Fitness from a Good Place

There are multiple layers of the human experience, and it's wise for us to learn about and care for each one. The arena of physical fitness can be difficult for a number of reasons. It makes sense that we can have trouble with it when we consider the many unhelpful cultural narratives underlying our experience with our bodies.

Even despite widespread efforts to change attitudes around physical appearance, it remains a central piece of how we gauge our value--our worthiness, lovability, and success. It doesn't help that the standard often presented for seeing oneself as "fit" is rarely realistic.

But it is a mistake to neglect a vital area of self-care just because we must also work around the bad stories we've picked up about it--and those that continue to be slung our way.

In fact, keeping the discipline of physical exercise in your rotation has mental health benefits as well. A few of these are outlined in a recent Psychology Today article by Dr. Ron Friedman:

"Consider the following cognitive benefits, all of which you can expect as a result of incorporating regular exercise into your routine:

  • Improved concentration

  • Sharper memory

  • Faster learning

  • Prolonged mental stamina

  • Enhanced creativity

  • Lower stress

Exercise has also been shown to elevate mood..."

Taking care of our bodies is essential, but that doesn't change how difficult it can be when our bodies hold painful (and false) stories about who we are.

If you struggle with engaging with physical self care, the answer lies in changing your mind.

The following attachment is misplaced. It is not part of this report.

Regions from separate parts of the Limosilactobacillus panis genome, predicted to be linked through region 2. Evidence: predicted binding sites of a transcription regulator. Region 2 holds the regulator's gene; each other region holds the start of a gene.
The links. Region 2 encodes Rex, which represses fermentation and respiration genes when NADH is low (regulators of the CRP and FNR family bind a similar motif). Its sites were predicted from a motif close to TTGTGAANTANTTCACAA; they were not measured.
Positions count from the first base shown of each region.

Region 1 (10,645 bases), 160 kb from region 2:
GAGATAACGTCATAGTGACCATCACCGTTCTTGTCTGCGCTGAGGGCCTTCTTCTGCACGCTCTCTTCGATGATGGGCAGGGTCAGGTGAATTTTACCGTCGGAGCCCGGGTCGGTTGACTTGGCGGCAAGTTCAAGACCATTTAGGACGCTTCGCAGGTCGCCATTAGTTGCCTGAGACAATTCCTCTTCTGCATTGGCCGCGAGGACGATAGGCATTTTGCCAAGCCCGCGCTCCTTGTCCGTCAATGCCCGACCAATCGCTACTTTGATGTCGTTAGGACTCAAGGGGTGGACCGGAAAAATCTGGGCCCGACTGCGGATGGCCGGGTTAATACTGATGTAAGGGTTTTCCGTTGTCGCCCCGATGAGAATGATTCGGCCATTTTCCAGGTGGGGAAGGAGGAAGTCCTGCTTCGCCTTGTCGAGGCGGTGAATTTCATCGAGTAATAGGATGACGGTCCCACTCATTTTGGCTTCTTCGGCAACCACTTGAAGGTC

Take the Religion Out of It

Ever notice that, in a mostly secularized culture the one place we still routinely use language about "sin" and "guilt" is around fitness and dieting? We transgress when we indulge in pizza or ice cream or a lazy evening on the couch, and must atone with bland health food or increased exercise.

But positive changes made from a place of punishment have the shortest shelf-life. If you are wanting to make running in the morning or cooking with fresh ingredients part of your routine, it's exponentially harder when you are telling yourself that it's because you deserve to suffer.

This makes you focus on the aspects of the activity that are unpleasant, and more importantly is done in agreement with the idea that we are unlovable or not worthy until we have achieved whatever goal we've set in our minds.

You'll get exhausted fast.

So focus on what you want from this, and learn to see it as a gift to yourself. Name the benefits you hope to reap and decide you're working for them because you deserve to enjoy them.

Listen to Your Narrator

How do you talk to yourself when you're struggling to get motivated for a workout? What's going through your mind as you eat that kale salad--or that bowl of pasta?

Some people insist that self-shaming is an effective means of motivation. But even if it works sometimes, you are still left with a hateful, critical voice harassing you through the day. You're not going to enjoy anything you achieve with that going on in the background. And worse, you could end up projecting it at others.

So if you're struggling with a voice that calls you names and rips you to shreds when you opt for the pasta or pizza, instead of letting it bring you down and hoping that it'll spark change, try talking back like someone who loves and supports you no matter what. (This feels weird and takes practice because we have done the opposite for so long).

It may seem counterintuitive, but oftentimes taking the weight of guilt and shame out of a decision actually empowers us far more than the religious mindset was ever going to.

And whatever love, whatever approval, whatever permission to enjoy life you're withholding from yourself until you achieve that goal--dare to believe you deserve it now.

Mike Ensley is a counselor and the owner of Comeback Story Counseling in Loveland, CO.

Photo by Anastase Maragos on Unsplash